‘Chucks’ named after one of our own

Though many know just the name of the iconic shoe brand, Chuck Taylor was a real person, and was born in Brown County, Indiana on June 24, 1901 as Charles Hollis Taylor.  

“Chuck,” as he later became known, played basketball for Columbus High School in Columbus, Indiana, before a short-lived semi-pro career for the Columbus Commercials (authors sidenote: horrific name for a sports team) and with two other Indianapolis area semi-professional teams.

In 1921, after his basketball playing career had ended, Taylor walked into the Chicago headquarters of Converse to complain about having sore feet.  Surprisingly, Converse humored him, which led to what was essentially a sales pitch. Taylor offered ideas as to how to improve Converse’s line of footwear, especially the All-Star shoes worn by basketball players.

When his impromptu sales pitch ended, Taylor found himself being offered employment by Converse.  For the then “hefty” amount of $50 per month, Taylor was tasked with traveling around the country to pitch and sell Converse shoes to both amateur and professional basketball teams.

Converse All-Stars had existed since 1917, and it was that exact pair that Taylor helped redesign, then sold like wildfire everywhere he went.  By the early 1930s, Converse had re-styled the shoes to include the now iconic All-Star logo, as well as Taylor’s own signature scrawled on the side.  Upon doing so, the shoes became forever known as Chuck Taylor All-Stars, no longer being called Converse All-Stars.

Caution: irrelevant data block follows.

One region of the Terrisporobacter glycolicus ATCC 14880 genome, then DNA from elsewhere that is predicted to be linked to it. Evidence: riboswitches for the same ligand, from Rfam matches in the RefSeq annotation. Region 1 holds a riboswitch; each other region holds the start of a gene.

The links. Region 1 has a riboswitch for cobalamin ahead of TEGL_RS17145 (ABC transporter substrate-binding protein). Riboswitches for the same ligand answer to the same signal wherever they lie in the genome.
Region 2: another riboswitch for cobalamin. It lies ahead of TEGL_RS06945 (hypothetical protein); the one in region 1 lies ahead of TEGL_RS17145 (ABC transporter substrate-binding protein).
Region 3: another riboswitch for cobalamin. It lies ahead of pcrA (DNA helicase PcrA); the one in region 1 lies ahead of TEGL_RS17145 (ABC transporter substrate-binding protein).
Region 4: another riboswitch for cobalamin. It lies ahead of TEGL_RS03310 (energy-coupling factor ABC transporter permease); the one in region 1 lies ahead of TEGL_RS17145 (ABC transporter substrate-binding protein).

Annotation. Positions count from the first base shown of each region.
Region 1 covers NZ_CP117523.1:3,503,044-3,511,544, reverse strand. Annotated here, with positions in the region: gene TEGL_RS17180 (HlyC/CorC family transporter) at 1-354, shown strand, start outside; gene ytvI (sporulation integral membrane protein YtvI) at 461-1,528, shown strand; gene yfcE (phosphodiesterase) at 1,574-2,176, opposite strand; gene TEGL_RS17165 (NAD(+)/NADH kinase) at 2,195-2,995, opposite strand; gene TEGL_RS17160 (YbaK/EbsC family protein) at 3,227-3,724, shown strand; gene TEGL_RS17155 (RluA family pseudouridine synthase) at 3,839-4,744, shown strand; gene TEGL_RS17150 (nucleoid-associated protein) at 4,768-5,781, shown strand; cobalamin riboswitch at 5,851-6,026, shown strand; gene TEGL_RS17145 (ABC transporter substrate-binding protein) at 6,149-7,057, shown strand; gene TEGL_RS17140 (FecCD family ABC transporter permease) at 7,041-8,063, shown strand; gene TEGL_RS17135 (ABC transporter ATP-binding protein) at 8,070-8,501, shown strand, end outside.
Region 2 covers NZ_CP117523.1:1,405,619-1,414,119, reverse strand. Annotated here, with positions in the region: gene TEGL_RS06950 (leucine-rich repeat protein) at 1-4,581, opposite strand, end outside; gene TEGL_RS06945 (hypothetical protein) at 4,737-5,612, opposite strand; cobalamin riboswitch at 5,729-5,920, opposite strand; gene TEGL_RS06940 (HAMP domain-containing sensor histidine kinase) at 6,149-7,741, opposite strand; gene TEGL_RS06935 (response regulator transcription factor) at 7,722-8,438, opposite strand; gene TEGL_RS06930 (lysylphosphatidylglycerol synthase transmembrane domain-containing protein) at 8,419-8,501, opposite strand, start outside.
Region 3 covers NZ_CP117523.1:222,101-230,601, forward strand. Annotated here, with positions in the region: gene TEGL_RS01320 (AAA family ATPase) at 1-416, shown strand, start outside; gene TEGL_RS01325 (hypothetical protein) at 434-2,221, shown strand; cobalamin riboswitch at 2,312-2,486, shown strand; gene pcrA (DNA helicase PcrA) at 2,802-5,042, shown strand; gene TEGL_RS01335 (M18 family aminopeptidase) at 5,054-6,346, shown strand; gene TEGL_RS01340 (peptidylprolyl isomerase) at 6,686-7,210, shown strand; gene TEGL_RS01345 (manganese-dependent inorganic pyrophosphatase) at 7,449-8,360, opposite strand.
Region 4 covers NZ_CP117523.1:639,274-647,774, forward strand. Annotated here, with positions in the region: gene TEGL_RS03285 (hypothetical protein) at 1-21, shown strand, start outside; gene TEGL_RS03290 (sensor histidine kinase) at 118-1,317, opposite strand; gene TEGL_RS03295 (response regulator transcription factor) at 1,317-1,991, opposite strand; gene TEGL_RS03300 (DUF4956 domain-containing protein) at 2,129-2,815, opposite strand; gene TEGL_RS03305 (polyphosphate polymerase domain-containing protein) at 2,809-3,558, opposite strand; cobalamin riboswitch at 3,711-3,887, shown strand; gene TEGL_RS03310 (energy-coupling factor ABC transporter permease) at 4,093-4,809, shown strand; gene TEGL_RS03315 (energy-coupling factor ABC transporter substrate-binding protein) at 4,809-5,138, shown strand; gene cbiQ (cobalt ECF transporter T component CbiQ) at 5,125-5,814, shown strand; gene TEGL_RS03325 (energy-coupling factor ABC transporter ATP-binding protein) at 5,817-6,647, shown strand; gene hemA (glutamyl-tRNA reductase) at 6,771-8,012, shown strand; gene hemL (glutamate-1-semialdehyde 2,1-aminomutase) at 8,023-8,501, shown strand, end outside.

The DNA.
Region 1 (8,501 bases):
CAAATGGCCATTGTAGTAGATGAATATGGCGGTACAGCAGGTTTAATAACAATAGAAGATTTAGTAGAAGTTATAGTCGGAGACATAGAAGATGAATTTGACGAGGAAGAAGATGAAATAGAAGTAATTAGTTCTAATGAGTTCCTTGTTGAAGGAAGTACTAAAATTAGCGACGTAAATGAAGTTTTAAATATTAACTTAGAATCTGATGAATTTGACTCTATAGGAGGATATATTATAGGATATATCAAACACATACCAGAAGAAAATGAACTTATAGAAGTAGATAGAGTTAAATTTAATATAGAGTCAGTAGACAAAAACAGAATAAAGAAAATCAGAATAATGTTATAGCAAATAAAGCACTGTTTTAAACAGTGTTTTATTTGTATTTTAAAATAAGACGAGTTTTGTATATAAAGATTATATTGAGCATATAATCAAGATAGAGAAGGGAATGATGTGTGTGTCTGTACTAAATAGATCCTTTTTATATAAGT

In recent decades they have become more commonly referred to as, simply, “Chucks.”

Chuck Taylor All-Stars went on to become not only a major seller with basketball players, but with athletes of just about any sport.  Sales of Chuck Taylor All-Stars dominated the footwear market for decades, and remain to this day the best-selling athletic shoe of all time.

Chuck Taylor continued to work for Converse until his retirement in 1968, unknowingly timing it just right, as the iconic shoe appeared to peak in sales in the mid-1970s.  However, thanks to pop-culture superstars such as Elvis and the punk-rock band The Ramones (which frequently wore the shoes on-stage), along with their inclusion over the years in beloved movies such as “Rocky,” “Back to the Future,” and “The Sandlot,” the shoe saw a resurgence in sales time and time again. 

Despite the continued up-and-down sales, Converse eventually began to struggle as a company, and in 2003 they were purchased by athletic wear powerhouse Nike.  Nike quickly moved all manufacturing and production for the Converse line overseas, reducing production costs while raising their profits.

The affordability, combined with the comfort and simplicity of the shoe, is what has kept sales booming since the late 1920s.  As recently as 2017, Chuck Taylor All-Stars were the #2 best-selling sneakers of the year in the United States.

As for Chuck Taylor, after his retirement from Converse in 1968, he was inducted into both the Naismith Memorial Basketball Hall of Fame and the Indiana Basketball Hall of Fame for his invaluable contributions to the sport via his namesake footwear.

Sadly, Taylor’s retirement was short lived, as he passed away the day before his 68th birthday, on June 23, 1969.  Though gone, his legacy continues to live on thanks to the continued success of the Chuck Taylor All-Star shoe.

Converse shoes may not have been invented in Indiana, but a Hoosier redesigned and perfected them.  The world of athletic footwear may be entirely different had Indiana’s own, Chuck Taylor, not done so.